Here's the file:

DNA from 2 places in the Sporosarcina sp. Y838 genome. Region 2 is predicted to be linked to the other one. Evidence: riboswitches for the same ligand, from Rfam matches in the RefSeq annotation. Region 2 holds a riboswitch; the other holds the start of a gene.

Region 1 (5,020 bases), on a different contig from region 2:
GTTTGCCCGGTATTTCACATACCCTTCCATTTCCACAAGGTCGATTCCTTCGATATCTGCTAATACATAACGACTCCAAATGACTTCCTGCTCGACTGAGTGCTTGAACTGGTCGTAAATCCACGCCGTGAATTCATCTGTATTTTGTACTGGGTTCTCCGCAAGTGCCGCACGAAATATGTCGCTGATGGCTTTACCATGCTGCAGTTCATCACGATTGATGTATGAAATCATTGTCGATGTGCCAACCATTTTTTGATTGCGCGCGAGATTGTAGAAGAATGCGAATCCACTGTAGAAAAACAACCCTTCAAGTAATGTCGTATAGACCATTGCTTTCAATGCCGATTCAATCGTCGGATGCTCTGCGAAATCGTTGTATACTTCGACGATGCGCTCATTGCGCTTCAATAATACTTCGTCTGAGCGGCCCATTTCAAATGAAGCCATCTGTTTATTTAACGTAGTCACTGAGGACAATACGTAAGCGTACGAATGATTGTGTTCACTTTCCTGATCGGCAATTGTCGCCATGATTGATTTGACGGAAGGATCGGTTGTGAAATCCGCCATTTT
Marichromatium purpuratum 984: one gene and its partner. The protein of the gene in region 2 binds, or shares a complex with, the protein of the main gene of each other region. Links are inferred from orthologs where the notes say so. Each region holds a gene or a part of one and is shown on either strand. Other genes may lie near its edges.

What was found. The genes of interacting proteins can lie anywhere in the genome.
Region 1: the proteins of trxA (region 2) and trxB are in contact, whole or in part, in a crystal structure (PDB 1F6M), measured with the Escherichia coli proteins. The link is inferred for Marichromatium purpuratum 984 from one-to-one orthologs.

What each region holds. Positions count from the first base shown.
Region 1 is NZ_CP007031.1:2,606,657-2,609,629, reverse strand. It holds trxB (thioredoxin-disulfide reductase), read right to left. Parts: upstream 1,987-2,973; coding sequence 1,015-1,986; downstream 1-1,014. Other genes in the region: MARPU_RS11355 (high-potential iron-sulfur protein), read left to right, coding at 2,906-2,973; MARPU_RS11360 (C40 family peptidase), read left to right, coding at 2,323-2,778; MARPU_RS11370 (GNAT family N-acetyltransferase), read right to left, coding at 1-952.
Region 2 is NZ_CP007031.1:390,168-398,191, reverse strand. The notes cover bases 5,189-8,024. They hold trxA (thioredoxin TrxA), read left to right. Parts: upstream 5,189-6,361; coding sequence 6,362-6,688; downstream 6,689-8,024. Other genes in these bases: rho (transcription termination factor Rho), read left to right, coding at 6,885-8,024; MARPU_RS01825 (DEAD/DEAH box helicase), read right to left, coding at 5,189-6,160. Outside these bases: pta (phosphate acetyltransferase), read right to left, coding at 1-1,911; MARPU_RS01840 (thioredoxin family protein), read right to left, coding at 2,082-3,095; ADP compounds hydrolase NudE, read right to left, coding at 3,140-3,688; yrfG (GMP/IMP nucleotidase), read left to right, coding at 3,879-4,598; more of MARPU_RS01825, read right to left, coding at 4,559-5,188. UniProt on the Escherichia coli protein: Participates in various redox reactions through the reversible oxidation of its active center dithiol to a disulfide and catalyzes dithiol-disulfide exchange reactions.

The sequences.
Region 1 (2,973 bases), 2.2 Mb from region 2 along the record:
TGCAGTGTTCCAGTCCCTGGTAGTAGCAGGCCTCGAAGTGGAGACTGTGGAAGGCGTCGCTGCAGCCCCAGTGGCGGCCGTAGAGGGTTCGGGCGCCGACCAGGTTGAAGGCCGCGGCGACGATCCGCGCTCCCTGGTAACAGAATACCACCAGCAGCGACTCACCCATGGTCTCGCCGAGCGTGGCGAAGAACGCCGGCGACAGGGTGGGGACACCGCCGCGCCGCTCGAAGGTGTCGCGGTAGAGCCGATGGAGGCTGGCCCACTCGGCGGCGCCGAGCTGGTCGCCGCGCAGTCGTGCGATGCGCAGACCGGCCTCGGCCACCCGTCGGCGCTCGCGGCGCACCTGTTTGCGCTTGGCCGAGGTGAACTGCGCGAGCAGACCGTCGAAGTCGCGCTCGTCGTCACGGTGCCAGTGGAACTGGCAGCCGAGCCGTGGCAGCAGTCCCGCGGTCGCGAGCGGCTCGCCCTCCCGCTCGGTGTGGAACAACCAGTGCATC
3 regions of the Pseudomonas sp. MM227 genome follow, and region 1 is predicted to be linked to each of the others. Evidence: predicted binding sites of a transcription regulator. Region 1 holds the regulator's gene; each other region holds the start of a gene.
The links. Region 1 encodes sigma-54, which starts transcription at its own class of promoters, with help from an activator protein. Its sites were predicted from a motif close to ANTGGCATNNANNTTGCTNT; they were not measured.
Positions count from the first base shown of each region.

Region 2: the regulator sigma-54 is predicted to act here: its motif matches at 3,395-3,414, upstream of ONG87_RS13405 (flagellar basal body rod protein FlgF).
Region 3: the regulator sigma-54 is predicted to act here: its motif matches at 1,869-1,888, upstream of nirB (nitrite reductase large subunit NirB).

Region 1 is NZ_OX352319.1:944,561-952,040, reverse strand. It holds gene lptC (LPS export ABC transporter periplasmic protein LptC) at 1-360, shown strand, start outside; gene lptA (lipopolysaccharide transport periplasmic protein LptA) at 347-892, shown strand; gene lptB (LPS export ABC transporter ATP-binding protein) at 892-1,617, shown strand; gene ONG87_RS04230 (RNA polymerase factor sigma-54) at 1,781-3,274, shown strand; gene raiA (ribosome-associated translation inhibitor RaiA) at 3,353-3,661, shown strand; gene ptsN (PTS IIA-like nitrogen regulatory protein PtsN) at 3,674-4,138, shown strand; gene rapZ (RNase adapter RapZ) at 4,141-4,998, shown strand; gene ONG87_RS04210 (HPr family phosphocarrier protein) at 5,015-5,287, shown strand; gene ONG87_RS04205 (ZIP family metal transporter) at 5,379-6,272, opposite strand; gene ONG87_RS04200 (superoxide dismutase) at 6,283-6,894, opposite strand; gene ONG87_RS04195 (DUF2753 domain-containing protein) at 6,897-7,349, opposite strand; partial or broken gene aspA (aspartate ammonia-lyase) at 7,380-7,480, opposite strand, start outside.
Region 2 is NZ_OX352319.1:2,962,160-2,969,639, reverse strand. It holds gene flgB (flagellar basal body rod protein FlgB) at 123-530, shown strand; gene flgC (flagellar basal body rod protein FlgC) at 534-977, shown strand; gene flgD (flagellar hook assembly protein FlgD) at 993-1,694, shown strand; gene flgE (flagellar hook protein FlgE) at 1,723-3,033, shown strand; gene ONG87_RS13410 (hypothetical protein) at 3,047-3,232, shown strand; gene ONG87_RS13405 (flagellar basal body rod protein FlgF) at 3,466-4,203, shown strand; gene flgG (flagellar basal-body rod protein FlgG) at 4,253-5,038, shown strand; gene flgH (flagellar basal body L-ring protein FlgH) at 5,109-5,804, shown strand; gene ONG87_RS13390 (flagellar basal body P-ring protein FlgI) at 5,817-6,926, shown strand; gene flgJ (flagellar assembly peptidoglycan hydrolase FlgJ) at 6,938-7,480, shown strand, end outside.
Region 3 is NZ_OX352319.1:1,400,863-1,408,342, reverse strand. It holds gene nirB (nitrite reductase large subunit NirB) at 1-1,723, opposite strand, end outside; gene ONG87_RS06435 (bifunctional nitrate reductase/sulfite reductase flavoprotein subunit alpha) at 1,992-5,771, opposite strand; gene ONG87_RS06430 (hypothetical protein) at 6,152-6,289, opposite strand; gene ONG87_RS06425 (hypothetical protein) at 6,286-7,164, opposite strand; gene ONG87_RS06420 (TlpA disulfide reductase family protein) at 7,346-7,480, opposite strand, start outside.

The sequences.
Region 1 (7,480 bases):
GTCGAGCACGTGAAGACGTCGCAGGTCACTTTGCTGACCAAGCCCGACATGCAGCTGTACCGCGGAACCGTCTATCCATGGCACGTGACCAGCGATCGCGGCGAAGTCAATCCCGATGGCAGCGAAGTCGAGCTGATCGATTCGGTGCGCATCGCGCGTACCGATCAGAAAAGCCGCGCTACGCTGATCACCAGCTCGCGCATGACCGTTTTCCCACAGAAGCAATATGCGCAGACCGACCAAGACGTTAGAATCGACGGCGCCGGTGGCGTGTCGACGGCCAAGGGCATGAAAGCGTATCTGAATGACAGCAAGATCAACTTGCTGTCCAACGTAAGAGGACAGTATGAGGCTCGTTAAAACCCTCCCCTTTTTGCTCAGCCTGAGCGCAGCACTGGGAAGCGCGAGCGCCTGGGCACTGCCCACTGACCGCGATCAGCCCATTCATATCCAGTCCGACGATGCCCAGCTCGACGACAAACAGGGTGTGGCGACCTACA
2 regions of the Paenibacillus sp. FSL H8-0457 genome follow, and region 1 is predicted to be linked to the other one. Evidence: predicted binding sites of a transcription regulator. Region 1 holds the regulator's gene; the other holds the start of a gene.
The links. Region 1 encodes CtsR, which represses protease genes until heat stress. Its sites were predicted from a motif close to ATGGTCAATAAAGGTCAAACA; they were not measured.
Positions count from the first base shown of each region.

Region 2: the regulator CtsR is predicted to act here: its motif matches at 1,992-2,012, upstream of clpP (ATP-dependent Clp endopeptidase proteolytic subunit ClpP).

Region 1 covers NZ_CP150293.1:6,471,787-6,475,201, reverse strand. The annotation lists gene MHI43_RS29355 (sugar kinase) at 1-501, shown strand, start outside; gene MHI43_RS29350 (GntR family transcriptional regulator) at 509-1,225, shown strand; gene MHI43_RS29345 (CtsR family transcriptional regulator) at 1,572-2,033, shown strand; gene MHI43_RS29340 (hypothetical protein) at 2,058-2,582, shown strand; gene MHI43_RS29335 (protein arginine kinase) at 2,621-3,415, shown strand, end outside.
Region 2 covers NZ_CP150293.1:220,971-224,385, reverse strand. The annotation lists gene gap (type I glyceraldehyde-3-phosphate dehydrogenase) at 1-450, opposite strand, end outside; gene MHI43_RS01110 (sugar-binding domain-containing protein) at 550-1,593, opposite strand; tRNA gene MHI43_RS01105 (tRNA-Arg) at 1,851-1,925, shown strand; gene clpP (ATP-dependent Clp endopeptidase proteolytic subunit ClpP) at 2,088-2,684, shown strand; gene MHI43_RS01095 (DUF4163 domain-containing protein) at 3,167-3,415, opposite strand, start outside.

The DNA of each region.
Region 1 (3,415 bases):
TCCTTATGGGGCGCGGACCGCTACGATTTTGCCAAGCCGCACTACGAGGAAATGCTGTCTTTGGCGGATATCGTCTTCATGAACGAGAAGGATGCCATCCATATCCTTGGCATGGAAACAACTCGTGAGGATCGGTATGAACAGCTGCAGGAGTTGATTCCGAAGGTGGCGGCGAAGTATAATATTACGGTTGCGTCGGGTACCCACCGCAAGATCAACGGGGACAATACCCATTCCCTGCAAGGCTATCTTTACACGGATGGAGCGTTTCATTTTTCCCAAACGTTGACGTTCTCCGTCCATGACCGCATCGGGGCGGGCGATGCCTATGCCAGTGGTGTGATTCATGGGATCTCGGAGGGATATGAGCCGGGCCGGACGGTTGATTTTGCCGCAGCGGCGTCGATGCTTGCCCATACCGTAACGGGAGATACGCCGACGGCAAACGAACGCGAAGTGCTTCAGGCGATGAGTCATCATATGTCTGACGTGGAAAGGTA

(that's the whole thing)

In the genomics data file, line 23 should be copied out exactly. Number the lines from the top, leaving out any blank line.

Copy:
GTCGAGCACGTGAAGACGTCGCAGGTCACTTTGCTGACCAAGCCCGACATGCAGCTGTACCGCGGAACCGTCTATCCATGGCACGTGACCAGCGATCGCGGCGAAGTCAATCCCGATGGCAGCGAAGTCGAGCTGATCGATTCGGTGCGCATCGCGCGTACCGATCAGAAAAGCCGCGCTACGCTGATCACCAGCTCGCGCATGACCGTTTTCCCACAGAAGCAATATGCGCAGACCGACCAAGACGTTAGAATCGACGGCGCCGGTGGCGTGTCGACGGCCAAGGGCATGAAAGCGTATCTGAATGACAGCAAGATCAACTTGCTGTCCAACGTAAGAGGACAGTATGAGGCTCGTTAAAACCCTCCCCTTTTTGCTCAGCCTGAGCGCAGCACTGGGAAGCGCGAGCGCCTGGGCACTGCCCACTGACCGCGATCAGCCCATTCATATCCAGTCCGACGATGCCCAGCTCGACGACAAACAGGGTGTGGCGACCTACA